A junior water right upstream of a senior CWCB instream use would have its headgate adjusted to the amount that's been decreed for it, and the water that otherwise might be unused or unapportioned would flow by.

"Why can't they use that water that they have a decree for?" Chris Treese, of the Colorado River Water Conservation District, said about junior rights that have a decreed beneficial use, such as irrigation.

In a document responding to the Colorado River Water Conservation District's objections, The Nature Conservancy states that Senate Bill 23 does not deny upstream junior water rights the ability to take advantage of unused or unappropriated water in the stream as the bill doesn't create any new legally available water.

Rather, the document states, the bill allows a rights holder to change the beneficial use of the right, leaving the condition of the stream the same as when the upstream junior encountered it.

Senate Bill 23 does not change how water is appropriated in the state nor does it change how upstream juniors benefit from unused or unapportioned water, but it does create a new avenue for senior rights to change the use of water that might otherwise be unused or become unapportioned and potentially get that water back at some point in the future.

"That was probably at the core of what we discussed in a lot of ways," Colorado Water Congress Executive Director Doug Kemper said. "Theoretically, the river remains the same below the point of historical return flows. The concern was really the upstream junior that normally" would have increased his or her diversion.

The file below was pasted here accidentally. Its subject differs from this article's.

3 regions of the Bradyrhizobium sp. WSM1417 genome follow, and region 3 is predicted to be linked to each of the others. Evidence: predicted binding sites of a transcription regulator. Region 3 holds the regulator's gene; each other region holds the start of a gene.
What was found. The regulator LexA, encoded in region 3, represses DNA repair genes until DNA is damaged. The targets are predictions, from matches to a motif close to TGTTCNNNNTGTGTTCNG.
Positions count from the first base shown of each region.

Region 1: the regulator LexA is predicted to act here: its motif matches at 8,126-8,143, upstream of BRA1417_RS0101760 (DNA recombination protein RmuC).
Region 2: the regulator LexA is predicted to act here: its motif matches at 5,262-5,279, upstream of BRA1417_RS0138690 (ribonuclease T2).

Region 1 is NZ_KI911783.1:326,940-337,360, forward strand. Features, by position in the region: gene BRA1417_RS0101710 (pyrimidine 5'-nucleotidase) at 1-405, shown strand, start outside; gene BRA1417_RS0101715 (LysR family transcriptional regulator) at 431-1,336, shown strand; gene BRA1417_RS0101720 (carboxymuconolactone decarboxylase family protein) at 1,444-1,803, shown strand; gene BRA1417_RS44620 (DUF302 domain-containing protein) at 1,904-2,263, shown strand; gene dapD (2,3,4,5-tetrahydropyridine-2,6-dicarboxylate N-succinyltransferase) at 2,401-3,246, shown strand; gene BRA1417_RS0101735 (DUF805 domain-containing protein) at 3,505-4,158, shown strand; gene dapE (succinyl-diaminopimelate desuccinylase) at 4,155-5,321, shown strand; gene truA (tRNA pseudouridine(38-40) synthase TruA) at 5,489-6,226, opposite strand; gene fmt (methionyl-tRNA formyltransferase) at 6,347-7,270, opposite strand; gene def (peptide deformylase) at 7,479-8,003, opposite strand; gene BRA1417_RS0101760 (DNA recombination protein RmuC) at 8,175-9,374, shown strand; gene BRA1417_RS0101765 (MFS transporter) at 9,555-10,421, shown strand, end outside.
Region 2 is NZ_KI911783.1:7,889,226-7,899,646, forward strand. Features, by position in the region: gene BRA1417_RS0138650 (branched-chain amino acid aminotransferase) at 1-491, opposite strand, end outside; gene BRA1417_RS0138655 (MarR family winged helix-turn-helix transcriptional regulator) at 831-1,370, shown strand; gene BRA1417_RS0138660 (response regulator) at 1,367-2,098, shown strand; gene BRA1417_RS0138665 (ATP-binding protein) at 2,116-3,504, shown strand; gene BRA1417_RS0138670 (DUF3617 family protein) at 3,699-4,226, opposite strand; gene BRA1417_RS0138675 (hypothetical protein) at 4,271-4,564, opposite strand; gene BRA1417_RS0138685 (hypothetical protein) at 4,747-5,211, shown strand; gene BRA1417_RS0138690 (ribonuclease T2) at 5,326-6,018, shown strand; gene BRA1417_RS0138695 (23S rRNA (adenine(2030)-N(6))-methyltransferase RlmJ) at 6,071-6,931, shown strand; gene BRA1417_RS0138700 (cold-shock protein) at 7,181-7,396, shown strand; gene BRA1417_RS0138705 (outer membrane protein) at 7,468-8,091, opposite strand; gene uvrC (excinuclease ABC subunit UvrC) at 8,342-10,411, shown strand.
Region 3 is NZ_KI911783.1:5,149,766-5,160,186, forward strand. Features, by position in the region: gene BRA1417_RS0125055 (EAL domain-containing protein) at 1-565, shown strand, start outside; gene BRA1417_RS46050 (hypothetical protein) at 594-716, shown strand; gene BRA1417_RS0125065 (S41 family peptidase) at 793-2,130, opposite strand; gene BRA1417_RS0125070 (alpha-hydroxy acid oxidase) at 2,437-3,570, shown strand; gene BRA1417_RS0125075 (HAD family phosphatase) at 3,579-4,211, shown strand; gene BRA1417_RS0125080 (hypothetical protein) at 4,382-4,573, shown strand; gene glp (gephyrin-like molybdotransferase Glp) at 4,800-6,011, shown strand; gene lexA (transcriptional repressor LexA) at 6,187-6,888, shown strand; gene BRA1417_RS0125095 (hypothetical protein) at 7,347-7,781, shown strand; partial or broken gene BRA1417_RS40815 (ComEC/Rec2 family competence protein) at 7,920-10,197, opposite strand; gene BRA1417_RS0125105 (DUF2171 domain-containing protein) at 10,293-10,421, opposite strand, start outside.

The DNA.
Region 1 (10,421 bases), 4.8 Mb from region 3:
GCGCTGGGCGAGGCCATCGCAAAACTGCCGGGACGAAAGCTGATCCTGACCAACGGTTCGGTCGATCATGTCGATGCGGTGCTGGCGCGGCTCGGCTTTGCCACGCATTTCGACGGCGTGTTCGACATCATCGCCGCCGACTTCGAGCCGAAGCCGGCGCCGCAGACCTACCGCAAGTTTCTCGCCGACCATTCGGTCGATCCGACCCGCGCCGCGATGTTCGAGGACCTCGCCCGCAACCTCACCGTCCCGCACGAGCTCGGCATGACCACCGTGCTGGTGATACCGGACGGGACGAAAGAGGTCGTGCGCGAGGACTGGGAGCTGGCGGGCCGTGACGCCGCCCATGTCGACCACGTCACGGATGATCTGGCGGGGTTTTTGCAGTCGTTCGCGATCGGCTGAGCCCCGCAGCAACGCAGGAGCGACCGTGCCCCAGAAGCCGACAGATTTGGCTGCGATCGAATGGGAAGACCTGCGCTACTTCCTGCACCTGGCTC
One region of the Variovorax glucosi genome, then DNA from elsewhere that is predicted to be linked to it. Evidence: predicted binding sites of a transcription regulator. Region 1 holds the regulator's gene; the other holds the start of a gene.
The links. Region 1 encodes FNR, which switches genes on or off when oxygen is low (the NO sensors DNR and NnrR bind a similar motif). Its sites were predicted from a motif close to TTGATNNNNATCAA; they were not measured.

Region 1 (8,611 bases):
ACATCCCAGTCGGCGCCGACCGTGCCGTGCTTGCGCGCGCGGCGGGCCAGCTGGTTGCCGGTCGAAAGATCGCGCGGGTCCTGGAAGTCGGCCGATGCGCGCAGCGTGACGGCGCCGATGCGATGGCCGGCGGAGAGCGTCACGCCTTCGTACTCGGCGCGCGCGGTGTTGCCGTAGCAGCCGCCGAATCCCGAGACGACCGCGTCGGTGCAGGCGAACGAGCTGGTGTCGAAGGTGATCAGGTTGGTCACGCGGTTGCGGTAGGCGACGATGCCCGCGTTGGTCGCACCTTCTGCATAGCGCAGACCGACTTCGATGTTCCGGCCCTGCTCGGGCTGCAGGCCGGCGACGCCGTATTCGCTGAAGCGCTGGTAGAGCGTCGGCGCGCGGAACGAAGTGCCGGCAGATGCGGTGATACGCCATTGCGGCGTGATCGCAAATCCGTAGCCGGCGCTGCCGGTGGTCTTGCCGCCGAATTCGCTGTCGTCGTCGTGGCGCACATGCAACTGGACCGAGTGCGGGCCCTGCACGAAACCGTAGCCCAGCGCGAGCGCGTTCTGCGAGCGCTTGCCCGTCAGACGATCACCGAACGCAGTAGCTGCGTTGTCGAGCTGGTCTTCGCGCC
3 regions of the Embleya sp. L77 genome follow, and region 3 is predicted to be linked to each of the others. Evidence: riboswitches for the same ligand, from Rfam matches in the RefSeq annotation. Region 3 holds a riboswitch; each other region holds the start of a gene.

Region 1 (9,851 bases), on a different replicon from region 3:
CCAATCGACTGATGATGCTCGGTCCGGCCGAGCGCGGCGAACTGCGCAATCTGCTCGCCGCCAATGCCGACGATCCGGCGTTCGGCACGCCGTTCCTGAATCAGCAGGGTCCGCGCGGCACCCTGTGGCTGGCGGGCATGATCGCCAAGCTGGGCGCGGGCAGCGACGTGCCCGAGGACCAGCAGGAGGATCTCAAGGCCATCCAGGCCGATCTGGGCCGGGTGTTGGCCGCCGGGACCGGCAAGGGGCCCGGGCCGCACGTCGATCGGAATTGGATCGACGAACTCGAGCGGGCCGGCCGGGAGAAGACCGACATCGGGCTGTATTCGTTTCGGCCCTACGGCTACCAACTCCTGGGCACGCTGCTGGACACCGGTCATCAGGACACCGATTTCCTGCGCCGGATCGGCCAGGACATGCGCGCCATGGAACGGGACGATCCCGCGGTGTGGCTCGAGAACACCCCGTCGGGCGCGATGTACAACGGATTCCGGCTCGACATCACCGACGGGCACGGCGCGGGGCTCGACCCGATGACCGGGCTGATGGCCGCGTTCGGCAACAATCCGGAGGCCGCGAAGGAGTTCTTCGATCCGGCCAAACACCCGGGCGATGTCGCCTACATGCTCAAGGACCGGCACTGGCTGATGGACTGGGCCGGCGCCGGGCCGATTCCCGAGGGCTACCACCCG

"It keeps upstream water rights from benefiting from downstream system improvements," he said.

"I'm not sure this whole concept is done yet," Kemper said. "It'll likely get scrutiny for next decade by water users in general. We're all going to watching this very carefully."

Watching carefully

Kemper said the number of cases that will go through the application process set out in Senate Bill 23 is thought to be few.

First, he said, it starts with the concept of what streams or segment of a stream is right for the program, and there's the cost of whatever efficiency measures are installed.

"Then you got to go through as an applicant," Kemper said.

Early applicants could face 20 to 30 objectors and a multi-year water court process, he said, not counting the CWCB process that will be considering all the same issues. The application also will be evaluated by the Division Engineer's office.

"We got fairly comfortable" with the bill and the process, Kemper said. "Protecting existing water rights is a big deal."

"Ideally, the neighbor of the applicant will work with his neighbors and try to ensure the neighbor understands and has confidence in the plan to ensure nobody is harmed," Treese said.

To reach Michael Schrantz, call 970-871-4206, email mschrantz@SteamboatToday.com or follow him on Twitter @MLSchrantz